Will David Dewhurst really run for Senate?
In the discussion of who will succeed Kay Bailey Hutchison in the US Senate, this might be the most overlooked fact: in November 2012, David Dewhurst will be 67. It will affect whether he runs for the Senate or waits for a shot at 1010 Colorado. And if he runs for the Senate, it'll be an unspoken reason some don't pick h im.
So, Senator or Governor? Put yourself in the Lt Guv's shoes. He's been Lt Guv for almost a decade. He's the leader of the Texas Senate, one of the people who is always making decisions about what becomes law. By contrast, in the US Senate, he'll be one occupant of 100 seats. He won't have a single day of tenure and virtually zero input as to what bills get addressed and what is in those bills. As a former CIA operative, he might be able to carve out a policy niche on the Intelligence Committee, but other than that he won't have much input into legislation until after 75. As he reaches 80 years old, he'll get to decide whether he wants to run for the third term where he'll finally have a shot at a chairmanship. Does he want to spend his 9th decade sitting in committee hearings?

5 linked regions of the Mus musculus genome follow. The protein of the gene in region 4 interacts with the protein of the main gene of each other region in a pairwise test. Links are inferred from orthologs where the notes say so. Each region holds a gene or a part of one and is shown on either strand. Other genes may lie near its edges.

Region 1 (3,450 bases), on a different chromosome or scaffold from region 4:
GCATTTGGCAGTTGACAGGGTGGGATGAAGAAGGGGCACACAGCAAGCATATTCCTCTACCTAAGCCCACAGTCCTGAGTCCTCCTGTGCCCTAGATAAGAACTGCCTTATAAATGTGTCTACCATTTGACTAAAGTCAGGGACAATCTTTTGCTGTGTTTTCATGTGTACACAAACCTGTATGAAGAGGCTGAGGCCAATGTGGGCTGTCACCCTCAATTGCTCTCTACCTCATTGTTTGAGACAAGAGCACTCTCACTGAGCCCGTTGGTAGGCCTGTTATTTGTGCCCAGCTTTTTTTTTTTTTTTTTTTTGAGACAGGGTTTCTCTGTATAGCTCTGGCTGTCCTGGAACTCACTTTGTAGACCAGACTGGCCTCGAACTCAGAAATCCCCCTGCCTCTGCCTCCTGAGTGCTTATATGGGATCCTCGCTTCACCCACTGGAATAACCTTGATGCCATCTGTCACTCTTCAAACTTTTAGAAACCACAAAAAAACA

Of course, his age is also an unspoken element among some Texas Republicans. Texas has done a pretty good job of electing senators who accumulated seniority that they used on behalf of Texas. In recent history, we have: Lloyd Bentsen 22 years, John Tower 24 years, Phil Gramm 18 years, Kay Bailey Hutchison 19 years, and now John Cornyn has already accumulated almost a decade himself.
Again, Senator or Governor? In most of the scenarios where Dewhurst runs for Senate and loses, it's very hard to imagine him rebounding back to winning a gubernatorial primary in 2014. Yet, if he waits, he will be the favorite in 2014. If he wins, he'll be the leader of the executive branch, not a mere voice of 100. He'll set the agenda immediately.
Finally, I think Dewhurst is more likely to win a gubernatorial primary than a senatorial primary, though he is the most likely candidate for both. Call it 10-15% more likely for governor. State issues are less polarizing. He won't have to run as far to the right. Furthermore, he knows state issues much better now than he knows federal issues.
So far we all think he's going to run, but for all these reasons, I think the smarter play is for Dewhurst not to run for Senate.
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